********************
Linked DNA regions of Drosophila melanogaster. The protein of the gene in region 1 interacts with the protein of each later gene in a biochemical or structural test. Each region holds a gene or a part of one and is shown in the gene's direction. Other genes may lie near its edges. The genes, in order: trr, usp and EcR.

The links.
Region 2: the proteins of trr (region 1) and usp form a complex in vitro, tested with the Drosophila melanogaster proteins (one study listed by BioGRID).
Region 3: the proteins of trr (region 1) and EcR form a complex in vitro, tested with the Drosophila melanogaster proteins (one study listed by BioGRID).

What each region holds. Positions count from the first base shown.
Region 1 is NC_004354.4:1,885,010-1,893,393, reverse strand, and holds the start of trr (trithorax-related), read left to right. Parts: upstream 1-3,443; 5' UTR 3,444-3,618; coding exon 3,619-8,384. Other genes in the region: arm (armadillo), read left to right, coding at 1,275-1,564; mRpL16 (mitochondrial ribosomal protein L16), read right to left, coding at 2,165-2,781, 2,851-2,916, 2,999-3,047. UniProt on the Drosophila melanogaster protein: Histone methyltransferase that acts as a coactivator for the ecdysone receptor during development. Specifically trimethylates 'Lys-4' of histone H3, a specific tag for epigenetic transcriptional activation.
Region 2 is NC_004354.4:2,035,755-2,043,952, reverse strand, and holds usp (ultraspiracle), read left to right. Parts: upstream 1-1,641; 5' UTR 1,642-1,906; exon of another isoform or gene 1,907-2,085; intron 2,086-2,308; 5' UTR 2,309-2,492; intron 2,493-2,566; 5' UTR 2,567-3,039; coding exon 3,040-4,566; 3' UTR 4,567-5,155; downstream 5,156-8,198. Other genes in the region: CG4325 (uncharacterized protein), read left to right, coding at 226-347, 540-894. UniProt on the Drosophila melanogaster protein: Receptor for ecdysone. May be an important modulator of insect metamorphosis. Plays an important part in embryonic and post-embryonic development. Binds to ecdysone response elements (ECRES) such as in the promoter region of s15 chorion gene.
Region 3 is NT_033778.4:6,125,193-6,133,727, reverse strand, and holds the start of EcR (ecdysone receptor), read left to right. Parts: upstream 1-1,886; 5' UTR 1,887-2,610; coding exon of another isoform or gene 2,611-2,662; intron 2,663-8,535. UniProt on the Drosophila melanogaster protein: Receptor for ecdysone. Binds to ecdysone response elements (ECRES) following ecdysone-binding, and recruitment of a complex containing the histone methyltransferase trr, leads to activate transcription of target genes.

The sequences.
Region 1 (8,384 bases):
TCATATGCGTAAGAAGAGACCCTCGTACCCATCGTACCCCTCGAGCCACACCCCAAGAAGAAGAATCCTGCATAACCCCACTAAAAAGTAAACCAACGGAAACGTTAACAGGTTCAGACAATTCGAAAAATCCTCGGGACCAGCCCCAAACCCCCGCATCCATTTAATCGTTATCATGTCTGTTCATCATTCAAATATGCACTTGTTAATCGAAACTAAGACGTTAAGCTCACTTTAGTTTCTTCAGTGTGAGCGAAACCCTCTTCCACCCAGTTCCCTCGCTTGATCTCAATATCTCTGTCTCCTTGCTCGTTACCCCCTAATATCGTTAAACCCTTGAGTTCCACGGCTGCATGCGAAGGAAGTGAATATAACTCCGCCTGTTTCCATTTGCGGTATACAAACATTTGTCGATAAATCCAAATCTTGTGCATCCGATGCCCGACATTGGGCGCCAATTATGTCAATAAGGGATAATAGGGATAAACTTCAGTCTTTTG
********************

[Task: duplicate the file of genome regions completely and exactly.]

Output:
Linked DNA regions of Drosophila melanogaster. The protein of the gene in region 1 interacts with the protein of each later gene in a biochemical or structural test. Each region holds a gene or a part of one and is shown in the gene's direction. Other genes may lie near its edges. The genes, in order: trr, usp and EcR.

The links.
Region 2: the proteins of trr (region 1) and usp form a complex in vitro, tested with the Drosophila melanogaster proteins (one study listed by BioGRID).
Region 3: the proteins of trr (region 1) and EcR form a complex in vitro, tested with the Drosophila melanogaster proteins (one study listed by BioGRID).

What each region holds. Positions count from the first base shown.
Region 1 is NC_004354.4:1,885,010-1,893,393, reverse strand, and holds the start of trr (trithorax-related), read left to right. Parts: upstream 1-3,443; 5' UTR 3,444-3,618; coding exon 3,619-8,384. Other genes in the region: arm (armadillo), read left to right, coding at 1,275-1,564; mRpL16 (mitochondrial ribosomal protein L16), read right to left, coding at 2,165-2,781, 2,851-2,916, 2,999-3,047. UniProt on the Drosophila melanogaster protein: Histone methyltransferase that acts as a coactivator for the ecdysone receptor during development. Specifically trimethylates 'Lys-4' of histone H3, a specific tag for epigenetic transcriptional activation.
Region 2 is NC_004354.4:2,035,755-2,043,952, reverse strand, and holds usp (ultraspiracle), read left to right. Parts: upstream 1-1,641; 5' UTR 1,642-1,906; exon of another isoform or gene 1,907-2,085; intron 2,086-2,308; 5' UTR 2,309-2,492; intron 2,493-2,566; 5' UTR 2,567-3,039; coding exon 3,040-4,566; 3' UTR 4,567-5,155; downstream 5,156-8,198. Other genes in the region: CG4325 (uncharacterized protein), read left to right, coding at 226-347, 540-894. UniProt on the Drosophila melanogaster protein: Receptor for ecdysone. May be an important modulator of insect metamorphosis. Plays an important part in embryonic and post-embryonic development. Binds to ecdysone response elements (ECRES) such as in the promoter region of s15 chorion gene.
Region 3 is NT_033778.4:6,125,193-6,133,727, reverse strand, and holds the start of EcR (ecdysone receptor), read left to right. Parts: upstream 1-1,886; 5' UTR 1,887-2,610; coding exon of another isoform or gene 2,611-2,662; intron 2,663-8,535. UniProt on the Drosophila melanogaster protein: Receptor for ecdysone. Binds to ecdysone response elements (ECRES) following ecdysone-binding, and recruitment of a complex containing the histone methyltransferase trr, leads to activate transcription of target genes.

The sequences.
Region 1 (8,384 bases):
TCATATGCGTAAGAAGAGACCCTCGTACCCATCGTACCCCTCGAGCCACACCCCAAGAAGAAGAATCCTGCATAACCCCACTAAAAAGTAAACCAACGGAAACGTTAACAGGTTCAGACAATTCGAAAAATCCTCGGGACCAGCCCCAAACCCCCGCATCCATTTAATCGTTATCATGTCTGTTCATCATTCAAATATGCACTTGTTAATCGAAACTAAGACGTTAAGCTCACTTTAGTTTCTTCAGTGTGAGCGAAACCCTCTTCCACCCAGTTCCCTCGCTTGATCTCAATATCTCTGTCTCCTTGCTCGTTACCCCCTAATATCGTTAAACCCTTGAGTTCCACGGCTGCATGCGAAGGAAGTGAATATAACTCCGCCTGTTTCCATTTGCGGTATACAAACATTTGTCGATAAATCCAAATCTTGTGCATCCGATGCCCGACATTGGGCGCCAATTATGTCAATAAGGGATAATAGGGATAAACTTCAGTCTTTTG